Deformities in the tiny joints at the tips of the fingers and toes are a symptom of arthritis mutilans. Although this type of psoriatic arthritis is thought to be the most severe, only around 5% of those who have the disorder have it.

Distal Psoriatic Arthritis

It also affects the nails and results in swelling and stiffness towards the ends of the fingers and toes.

Psoriatic arthritis is regarded as a chronic condition by Cleveland Clinic. Over time, symptoms usually get worse, but you could also go through periods of recovery or remission. These improvements are frequently cut short by flares, or spells of worsened symptoms.

Flares could appear and go. Flares can occur frequently for some people while they hardly ever do for others. According to the Arthritis Foundation, knowing what causes your flares can help you avoid certain situations in the future.

Common causes include stress, forgetting to take medications, eating specific foods, getting sick or hurt, and getting too little sleep.

Your disease's severity and general state of health will determine your treatment strategy. According to Everyday Health, several treatments for psoriatic arthritis include:

Non-steroidal Anti-Inflammatory Drugs (NSAIDs)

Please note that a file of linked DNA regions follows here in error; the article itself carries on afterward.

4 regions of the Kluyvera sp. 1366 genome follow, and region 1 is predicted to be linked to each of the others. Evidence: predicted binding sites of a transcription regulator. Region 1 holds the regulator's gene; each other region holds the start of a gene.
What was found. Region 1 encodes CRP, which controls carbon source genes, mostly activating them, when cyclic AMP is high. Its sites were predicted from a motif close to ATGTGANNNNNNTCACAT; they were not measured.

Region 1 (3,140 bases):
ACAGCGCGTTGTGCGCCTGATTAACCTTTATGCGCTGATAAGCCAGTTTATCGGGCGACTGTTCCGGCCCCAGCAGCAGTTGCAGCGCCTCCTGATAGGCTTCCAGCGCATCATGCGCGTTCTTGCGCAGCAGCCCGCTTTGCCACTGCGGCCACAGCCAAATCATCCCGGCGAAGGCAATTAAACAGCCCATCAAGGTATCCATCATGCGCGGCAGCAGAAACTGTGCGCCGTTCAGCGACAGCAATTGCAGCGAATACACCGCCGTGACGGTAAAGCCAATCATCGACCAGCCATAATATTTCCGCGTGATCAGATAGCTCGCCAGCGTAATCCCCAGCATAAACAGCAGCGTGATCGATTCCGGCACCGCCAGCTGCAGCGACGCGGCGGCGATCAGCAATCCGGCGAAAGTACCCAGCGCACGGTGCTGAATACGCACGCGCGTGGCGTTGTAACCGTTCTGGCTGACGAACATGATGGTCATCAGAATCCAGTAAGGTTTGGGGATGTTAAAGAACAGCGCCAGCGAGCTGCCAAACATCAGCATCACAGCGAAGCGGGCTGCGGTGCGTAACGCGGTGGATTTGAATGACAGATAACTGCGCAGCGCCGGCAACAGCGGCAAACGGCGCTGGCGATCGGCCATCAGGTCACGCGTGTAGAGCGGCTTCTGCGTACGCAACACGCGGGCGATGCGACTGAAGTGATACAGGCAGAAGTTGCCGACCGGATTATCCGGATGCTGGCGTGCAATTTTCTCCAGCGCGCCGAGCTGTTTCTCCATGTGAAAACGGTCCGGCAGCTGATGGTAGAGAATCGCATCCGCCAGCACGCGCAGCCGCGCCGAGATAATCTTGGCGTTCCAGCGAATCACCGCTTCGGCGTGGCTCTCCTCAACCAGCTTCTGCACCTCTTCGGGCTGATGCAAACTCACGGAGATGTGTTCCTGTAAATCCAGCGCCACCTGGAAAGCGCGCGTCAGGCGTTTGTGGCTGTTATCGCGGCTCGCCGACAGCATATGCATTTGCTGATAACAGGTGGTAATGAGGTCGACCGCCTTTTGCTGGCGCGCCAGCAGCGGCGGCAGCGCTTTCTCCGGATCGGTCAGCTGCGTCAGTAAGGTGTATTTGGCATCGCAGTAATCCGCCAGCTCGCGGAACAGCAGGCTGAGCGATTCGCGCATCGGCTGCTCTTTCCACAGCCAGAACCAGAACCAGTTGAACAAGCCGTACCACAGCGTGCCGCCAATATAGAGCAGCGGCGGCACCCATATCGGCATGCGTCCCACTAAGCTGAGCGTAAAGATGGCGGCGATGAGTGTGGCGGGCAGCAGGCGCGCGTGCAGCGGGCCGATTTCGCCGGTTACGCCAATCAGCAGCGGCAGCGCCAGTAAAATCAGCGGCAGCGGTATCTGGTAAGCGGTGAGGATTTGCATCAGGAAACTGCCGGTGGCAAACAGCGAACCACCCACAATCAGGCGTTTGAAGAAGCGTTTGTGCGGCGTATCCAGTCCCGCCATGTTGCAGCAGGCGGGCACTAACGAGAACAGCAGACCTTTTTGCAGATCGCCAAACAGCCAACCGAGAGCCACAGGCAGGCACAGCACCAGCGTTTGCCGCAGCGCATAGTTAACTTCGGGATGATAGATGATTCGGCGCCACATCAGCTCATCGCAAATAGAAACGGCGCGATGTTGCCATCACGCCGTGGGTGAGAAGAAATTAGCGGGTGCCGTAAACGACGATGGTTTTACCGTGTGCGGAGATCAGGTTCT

These can aid in reducing pain and inflammation. Although you can buy these medications over-the-counter (OTC), your doctor might be able to prescribe a stronger version for you.

Disease-Modifying Anti-Rheumatic Drugs (DMARDs)

If NSAIDS don't help your issue, they are frequently advised. They may be able to stop the disease's spread and stop permanent joint damage.

Janus Kinase (JAK) Inhibitors

According to Healthline, tofacitinib (Xeljanz) was the first medication in this class to be licensed for PsA. Using these medications may increase your chance of developing an infection, heart problems, or some malignancies because they suppress the immune system.

TNF-Alpha Inhibitors

These medications aid in reducing the body's production of tumour necrosis factor (TNF), which is an inflammatory agent. They can reduce joint swelling and relieve discomfort.


These influence the immune system to work. The National Psoriasis Foundation cites cyclosporine (Gengraf, Neoral, Sandimmune) and azathioprine (Imuran, Azasan) as two examples.